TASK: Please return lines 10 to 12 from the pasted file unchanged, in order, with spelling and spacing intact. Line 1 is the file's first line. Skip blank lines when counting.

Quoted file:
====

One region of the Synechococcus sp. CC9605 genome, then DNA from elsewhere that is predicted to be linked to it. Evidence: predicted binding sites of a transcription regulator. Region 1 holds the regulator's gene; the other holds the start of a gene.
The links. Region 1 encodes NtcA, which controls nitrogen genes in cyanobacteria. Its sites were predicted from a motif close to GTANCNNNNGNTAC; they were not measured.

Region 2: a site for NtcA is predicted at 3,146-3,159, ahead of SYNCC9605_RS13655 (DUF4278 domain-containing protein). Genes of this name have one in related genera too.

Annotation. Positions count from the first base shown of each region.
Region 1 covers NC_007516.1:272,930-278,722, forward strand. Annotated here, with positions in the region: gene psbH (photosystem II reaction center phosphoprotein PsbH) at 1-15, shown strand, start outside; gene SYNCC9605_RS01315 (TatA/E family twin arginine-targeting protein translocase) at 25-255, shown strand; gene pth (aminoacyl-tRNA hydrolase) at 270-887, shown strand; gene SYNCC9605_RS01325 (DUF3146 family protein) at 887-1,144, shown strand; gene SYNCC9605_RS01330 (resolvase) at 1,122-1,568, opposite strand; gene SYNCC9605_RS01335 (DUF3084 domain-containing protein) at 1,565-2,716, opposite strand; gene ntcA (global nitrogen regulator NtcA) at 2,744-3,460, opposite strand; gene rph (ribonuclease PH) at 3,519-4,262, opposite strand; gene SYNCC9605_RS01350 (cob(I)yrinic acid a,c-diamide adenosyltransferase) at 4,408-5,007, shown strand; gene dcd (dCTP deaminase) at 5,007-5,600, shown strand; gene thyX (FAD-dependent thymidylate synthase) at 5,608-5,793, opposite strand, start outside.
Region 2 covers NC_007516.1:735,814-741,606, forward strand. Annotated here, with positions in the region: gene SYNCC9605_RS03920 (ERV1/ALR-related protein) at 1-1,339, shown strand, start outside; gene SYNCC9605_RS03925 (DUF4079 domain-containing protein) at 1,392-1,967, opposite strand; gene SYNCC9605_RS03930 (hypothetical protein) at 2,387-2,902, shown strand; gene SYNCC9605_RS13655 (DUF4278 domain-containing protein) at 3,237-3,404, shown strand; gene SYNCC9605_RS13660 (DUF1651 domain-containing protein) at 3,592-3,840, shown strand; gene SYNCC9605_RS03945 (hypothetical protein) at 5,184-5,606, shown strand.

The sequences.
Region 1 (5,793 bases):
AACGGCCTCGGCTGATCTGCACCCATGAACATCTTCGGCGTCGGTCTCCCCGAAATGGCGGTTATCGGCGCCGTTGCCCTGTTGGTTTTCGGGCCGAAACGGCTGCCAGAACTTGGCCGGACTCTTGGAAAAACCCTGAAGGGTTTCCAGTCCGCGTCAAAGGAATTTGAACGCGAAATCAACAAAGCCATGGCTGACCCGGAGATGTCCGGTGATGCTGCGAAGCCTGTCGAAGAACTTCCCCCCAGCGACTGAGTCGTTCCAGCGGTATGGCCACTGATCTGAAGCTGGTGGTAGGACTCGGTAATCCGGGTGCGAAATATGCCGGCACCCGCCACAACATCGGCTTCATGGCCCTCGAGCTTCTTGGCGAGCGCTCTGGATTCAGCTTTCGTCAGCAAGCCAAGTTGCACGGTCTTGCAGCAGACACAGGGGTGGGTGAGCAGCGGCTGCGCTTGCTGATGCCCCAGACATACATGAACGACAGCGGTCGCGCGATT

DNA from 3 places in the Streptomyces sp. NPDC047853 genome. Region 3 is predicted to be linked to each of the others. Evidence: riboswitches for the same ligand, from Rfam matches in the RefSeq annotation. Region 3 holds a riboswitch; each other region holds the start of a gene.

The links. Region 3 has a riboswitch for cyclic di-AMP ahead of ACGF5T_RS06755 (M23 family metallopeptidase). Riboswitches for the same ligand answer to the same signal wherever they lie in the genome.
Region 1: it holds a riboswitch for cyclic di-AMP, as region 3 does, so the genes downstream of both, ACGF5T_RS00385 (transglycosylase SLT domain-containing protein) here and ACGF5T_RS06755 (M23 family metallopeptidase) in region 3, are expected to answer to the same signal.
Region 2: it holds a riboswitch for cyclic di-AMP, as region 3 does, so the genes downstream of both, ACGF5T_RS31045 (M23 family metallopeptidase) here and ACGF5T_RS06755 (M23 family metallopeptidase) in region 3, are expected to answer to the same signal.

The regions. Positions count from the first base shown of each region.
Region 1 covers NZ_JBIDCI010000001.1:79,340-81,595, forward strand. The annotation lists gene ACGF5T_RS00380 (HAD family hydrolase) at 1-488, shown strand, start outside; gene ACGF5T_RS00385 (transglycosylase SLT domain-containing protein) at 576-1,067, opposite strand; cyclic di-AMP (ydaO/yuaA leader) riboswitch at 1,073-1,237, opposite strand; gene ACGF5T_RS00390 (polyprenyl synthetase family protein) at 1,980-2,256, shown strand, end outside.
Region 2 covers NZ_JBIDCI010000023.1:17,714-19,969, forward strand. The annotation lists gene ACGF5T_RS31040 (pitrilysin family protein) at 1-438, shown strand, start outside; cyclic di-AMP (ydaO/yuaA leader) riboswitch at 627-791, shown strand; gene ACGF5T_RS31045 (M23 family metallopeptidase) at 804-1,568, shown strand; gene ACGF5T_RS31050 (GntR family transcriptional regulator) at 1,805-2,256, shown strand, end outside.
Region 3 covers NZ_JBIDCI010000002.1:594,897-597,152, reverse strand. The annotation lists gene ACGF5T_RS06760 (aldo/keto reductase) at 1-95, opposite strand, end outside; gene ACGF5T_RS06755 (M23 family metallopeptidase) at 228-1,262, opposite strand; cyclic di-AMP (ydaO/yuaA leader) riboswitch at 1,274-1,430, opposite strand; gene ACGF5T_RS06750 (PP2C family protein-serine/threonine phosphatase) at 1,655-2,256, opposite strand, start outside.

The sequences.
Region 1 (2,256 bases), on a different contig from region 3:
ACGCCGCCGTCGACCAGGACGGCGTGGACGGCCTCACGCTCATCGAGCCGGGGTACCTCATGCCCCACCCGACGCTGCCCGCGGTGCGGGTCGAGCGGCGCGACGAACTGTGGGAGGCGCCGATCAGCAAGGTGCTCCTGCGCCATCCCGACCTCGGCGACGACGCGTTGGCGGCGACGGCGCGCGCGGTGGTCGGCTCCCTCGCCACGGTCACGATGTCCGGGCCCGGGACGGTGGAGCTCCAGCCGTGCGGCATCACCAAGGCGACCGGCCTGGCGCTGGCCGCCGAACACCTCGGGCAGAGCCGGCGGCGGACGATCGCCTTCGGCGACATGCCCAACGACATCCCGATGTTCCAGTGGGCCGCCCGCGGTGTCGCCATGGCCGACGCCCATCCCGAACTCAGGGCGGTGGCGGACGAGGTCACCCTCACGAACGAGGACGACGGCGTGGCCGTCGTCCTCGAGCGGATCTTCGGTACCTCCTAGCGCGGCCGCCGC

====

DNA from 3 places in the Streptomyces sp. NPDC047853 genome. Region 3 is predicted to be linked to each of the others. Evidence: riboswitches for the same ligand, from Rfam matches in the RefSeq annotation. Region 3 holds a riboswitch; each other region holds the start of a gene.

The links. Region 3 has a riboswitch for cyclic di-AMP ahead of ACGF5T_RS06755 (M23 family metallopeptidase). Riboswitches for the same ligand answer to the same signal wherever they lie in the genome.
Region 1: it holds a riboswitch for cyclic di-AMP, as region 3 does, so the genes downstream of both, ACGF5T_RS00385 (transglycosylase SLT domain-containing protein) here and ACGF5T_RS06755 (M23 family metallopeptidase) in region 3, are expected to answer to the same signal.